In sum, spaghetti code is bad code, but not all bad code is spaghetti. Spaghetti is a byproduct of industrial programming that is usually, but not always, an entropic result of too many hands passing over code, and an inevitable outcome of large-program methodologies and the bastardization of “object-oriented programming” that has emerged out of these defective, executive-friendly processes. The antidote to spaghetti is an aggressive and proactive refactoring effort focused on keeping programs small, effective, clean in source code, and most of all, coherent.

About these ads

49 thoughts on “What is spaghetti code?

  1. We Scheme programmers like gotos, but we call them “proper tail calls”, because they pass arguments before doing the goto. We even typically write loops using gotos, though not conditionals.

    The really dangerous part of a conditional goto is not the goto, it’s the “doesn’t goto”.

  2. You’re covering a lot of ground, so let me see if I got everything. There’s three core constraints here:

    a) Merely reading code never conveys the mental model of the original writer. Peter Naur explored this ‘second law’ of programming (http://alistair.cockburn.us/ASD+book+extract%3A+%22Naur,+Ehn,+Musashi%22). Successful programs last, long-lived programs change hands, and their underlying coherence is subject to a lengthy game of telephone that no amount of code-level refactoring will fix. It takes face time to convey the theory of a program, to make explicit the grain of its texture. But face time is all too often too expensive to be viable.[1]

    b) In combating gradual decay, organizations reach for rules. Eschew goto’s, comply with the style guide, all languages not permitted are forbidden, thou shalt this and thou shalt not that. But rules are subject to the same sorts of decay as code. They have a way of gradually growing and multiplying, of focusing the attention on the superficial ‘source code’ of the rule rather than the underlying ‘coherence’ of insight. Soon they fill the horizon; rule makers limit themselves to enforcing compliance, and followers’ jobs are increasingly defined by what they cannot do.

    c) Evaluating code and rules is hard and takes time[2]. They create secondary effects and perverse incentives. There’s usually no way to tell (short of doing it again yourself) if a design is as complex as it needs to be, or over-engineered. Especially if you’re paying your programmers by how impressive their code seems, or how many lines of code they contribute. Or your managers by how much they’re chaperoning/steering their programmers[3]. Often the only way to evaluate something is to use it for a while, keep an open mind and consciously put off a decision until things become clear. You can’t do this to a schedule; it’s hard to incent people to do this at scale, rather than just go through the motions. Perhaps it just isn’t something everyone can put up with[4].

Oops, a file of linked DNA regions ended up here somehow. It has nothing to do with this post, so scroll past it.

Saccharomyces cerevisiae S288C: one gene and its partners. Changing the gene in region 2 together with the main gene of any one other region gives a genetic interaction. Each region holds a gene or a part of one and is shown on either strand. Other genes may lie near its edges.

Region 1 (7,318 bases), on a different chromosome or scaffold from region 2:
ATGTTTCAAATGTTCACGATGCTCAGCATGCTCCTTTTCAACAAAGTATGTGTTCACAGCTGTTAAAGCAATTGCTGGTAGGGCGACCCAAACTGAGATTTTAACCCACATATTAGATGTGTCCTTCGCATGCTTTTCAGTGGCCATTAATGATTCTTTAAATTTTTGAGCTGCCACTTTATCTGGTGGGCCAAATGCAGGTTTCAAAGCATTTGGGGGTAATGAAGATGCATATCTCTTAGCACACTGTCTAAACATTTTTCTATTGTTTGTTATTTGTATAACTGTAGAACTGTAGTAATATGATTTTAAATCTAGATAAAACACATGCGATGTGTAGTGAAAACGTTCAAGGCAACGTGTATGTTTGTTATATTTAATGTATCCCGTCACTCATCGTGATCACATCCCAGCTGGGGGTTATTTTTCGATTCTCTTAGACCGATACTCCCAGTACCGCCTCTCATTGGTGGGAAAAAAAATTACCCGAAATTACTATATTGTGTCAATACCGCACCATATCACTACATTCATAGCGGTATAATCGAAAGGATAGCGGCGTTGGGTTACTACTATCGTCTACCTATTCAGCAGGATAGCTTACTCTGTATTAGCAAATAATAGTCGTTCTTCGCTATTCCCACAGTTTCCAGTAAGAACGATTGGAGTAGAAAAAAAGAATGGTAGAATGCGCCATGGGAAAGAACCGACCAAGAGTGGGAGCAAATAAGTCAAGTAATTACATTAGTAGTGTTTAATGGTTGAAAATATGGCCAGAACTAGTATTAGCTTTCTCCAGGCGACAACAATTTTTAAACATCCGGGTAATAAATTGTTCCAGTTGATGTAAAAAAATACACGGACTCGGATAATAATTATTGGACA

This all seems really hard. I reread the last paragraph of your post, and suddenly it seems a bland anodyne — it’s well-known that keeping programs clean, coherent and effective requires proactive refactoring. The conclusion also undersells the rest of your post — your description of the structure of incentives that encourage Big Code is far more important to my mind.

    I’m not sure what solution I would propose instead. Institutions are valuable to the extent that they focus on the tangible and deal in certainties. Until we find the right metrics for knowledge work, perhaps we should back off and give way to human nature a bit. Programmers seem to tend to take ownership of programs that fit in their heads. Give up on ‘maintaining coherence’ as a lost cause, and focus instead on comprehensive tests. At least then you have a prayer of periodically refactoring into a new coherence. Tests are the ultimate documentation.

    Are goto’s always bad eventually? Who cares? There’s far bigger problems with gradual change in codebases, let’s think harder about them. My peer reviewers, hold off review until you’ve used what I’ve built and found problems with it. Managers and programmers, wrestle with judgement everyday, the stuff not easily put into rules. Leave the comforting shallows and engage with the abyss.

    [1] This is a problem not just for programming, but writing in general: http://www.ribbonfarm.com/2012/01/11/seeking-density-in-the-gonzo-theater.